Wednesday, March 31, 2010

The difference between storytelling and pornography.

So far as I can tell, it's a clear line.

I do not come down very hard against violence or explicit content in the media, so long as adults are given the ability to control it (now if only they would).

Looking back on media that I consumed, even before high school, I'm amazed now at how much graphic content and adult themes I was exposed to. I will pick up a book that I read in the 6th grade and think, "I corrupted my young mind!"

In fact, I probably had zero understanding of the gravity of such things when I saw it.

But was what I read/heard/watched/played pornographic? I don't think so.

The line between the pornographic and the merely dramatic is partially a function of the author and partially a subjective quality in the consumer.

The same work can be either merely dramatic or pornographic for two individuals.

I believe the dividing line is drawn based upon the degree of subjective distance allowed between the consumer and the character.

In good storytelling, I fully expect conflicts to arise that are violent, problematic, etc. What I do not expect is an invitation by the author to take unreflective pleasure in evil acts.

As I said, the same artwork can be experienced in either way by different consumers. I do not doubt that some individuals play Grand Theft Auto perversely. But mostly, the thrills of the game do not feel substantially different than children playing "cops and robbers".

God of War 3, on the other hand, deliberately requires you, the player, to enjoy the very physical feeling of murder.

What about sex?

I believe it's a mistake to put sex on the same level as violence. It's worse. Perhaps that is counter-intuitive to people in my age group. "Make love, not war," etc. More Puritanical prudery from your local traditionalist Catholic. Yet there is a very simple reason why.

I can watch one man shoot another man without participating in the shooting. I can even pretend to shoot a man in the context of a game and not participate in it. Violence, whatever its inherent evil, does not by spectatorship or pretend compel complicity.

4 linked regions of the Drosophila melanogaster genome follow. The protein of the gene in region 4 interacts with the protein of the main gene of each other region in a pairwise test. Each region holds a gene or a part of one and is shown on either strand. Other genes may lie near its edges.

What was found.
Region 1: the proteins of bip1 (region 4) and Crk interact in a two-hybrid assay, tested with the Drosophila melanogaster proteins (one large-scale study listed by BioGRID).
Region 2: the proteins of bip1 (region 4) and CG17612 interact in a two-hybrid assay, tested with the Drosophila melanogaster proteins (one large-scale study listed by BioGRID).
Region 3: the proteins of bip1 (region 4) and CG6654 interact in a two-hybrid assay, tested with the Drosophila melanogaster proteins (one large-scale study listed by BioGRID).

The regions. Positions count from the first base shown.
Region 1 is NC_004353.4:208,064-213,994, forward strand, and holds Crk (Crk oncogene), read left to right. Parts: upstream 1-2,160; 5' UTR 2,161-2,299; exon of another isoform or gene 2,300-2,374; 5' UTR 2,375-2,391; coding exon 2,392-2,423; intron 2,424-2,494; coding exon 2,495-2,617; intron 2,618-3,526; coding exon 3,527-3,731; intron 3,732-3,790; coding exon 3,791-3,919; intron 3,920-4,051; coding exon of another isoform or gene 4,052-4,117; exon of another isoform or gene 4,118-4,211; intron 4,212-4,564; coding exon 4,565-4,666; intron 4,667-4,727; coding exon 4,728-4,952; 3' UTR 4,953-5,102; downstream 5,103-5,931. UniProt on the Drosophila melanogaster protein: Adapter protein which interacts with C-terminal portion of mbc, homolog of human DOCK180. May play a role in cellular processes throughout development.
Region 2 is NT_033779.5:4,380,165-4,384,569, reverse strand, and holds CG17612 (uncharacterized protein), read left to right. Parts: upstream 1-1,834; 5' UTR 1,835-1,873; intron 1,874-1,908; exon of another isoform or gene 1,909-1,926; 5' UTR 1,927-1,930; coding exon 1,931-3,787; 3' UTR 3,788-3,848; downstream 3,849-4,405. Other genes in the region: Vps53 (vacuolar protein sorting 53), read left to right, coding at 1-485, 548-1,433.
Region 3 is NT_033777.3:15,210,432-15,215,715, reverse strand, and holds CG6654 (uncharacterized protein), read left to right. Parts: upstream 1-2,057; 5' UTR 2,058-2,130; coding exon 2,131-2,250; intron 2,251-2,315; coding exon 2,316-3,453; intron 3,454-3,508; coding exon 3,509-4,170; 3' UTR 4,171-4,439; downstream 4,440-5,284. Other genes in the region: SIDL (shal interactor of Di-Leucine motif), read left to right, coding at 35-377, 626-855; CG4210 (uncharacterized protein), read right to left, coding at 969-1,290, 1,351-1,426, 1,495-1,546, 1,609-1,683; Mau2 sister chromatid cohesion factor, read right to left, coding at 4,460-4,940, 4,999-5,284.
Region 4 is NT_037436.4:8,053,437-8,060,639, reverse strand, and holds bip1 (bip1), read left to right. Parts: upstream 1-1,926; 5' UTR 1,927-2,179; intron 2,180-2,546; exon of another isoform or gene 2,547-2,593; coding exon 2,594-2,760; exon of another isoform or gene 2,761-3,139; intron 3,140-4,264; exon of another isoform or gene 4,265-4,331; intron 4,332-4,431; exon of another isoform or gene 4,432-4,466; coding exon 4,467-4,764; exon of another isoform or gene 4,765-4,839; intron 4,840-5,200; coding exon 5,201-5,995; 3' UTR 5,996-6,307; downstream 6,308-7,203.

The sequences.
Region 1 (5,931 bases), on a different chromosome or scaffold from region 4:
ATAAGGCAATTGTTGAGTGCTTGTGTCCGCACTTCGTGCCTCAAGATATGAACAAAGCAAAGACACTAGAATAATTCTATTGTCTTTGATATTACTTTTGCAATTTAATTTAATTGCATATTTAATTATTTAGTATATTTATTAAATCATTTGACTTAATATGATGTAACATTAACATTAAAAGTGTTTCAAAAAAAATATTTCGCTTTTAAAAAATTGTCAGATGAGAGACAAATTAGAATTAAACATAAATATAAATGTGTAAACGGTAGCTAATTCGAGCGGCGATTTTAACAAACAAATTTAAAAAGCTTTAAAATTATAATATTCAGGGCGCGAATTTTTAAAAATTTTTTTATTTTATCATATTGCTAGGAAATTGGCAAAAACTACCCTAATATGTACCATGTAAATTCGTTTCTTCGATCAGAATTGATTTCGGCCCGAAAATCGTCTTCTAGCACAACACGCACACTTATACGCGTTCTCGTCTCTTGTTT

Sexually explicit content, however, does. That's partly cultural; but let's not fool ourselves: biology is a major player. It doesn't matter whether a novel, a film, or a game creates any level of distance between the actors and the consumer. Any recreation of the sounds, sights, and sensations of sex elicits immediate responses from the body. It is impossible to enjoy the "dramatic" element of a fully explicit rape scene without becoming emotionally complicit in it, at least partly.

Some scenes are carefully manufactured to communicate horror (think of the miserable sequence following the "key party" in the Elijah Wood film, "Ice Storm"). But even they eliminate nudity so that the horror is not compromised by natural reflexes.

The recent media spat over sexual video games is probably the best advertising they have ever witnessed. But their growing popularity likely has more to do with the lingering 60's cultural narrative that "pornography" no longer exists. So sayith the legend, the label of "porn" was only ever an instrument of patriarchy to control the free flow of information and maintain stultifying control over children and women.

So now we will have an epidemic of people who are controlled not by patriarchal institutions without, but by addiction, compulsion, and insecurity within. Hail freedom. Right?


Matt of CG said...


Daniel Black said...

I am sorry you feel that way. I am an author, and in my stories sex is built in, because in humanity, sex is built in. In book one, a girl who was a nymphomaniac is consumed by her addiction, the sex is more implied than graphic, but the horror of uncontrolled and unmoderated sex is clear. In book 2 there are 3 rapes, the first when a girl is raped by - in essence - her freinds (due to their veiws of her and the way magic is changing the world), one when a doctor is raped by the girl, one when the doctor rapes a girl, all of them are assaults, undeniably so. They will undoubtedly be titilating to some, but the most will interpret correctly that they are lessons in what not to do.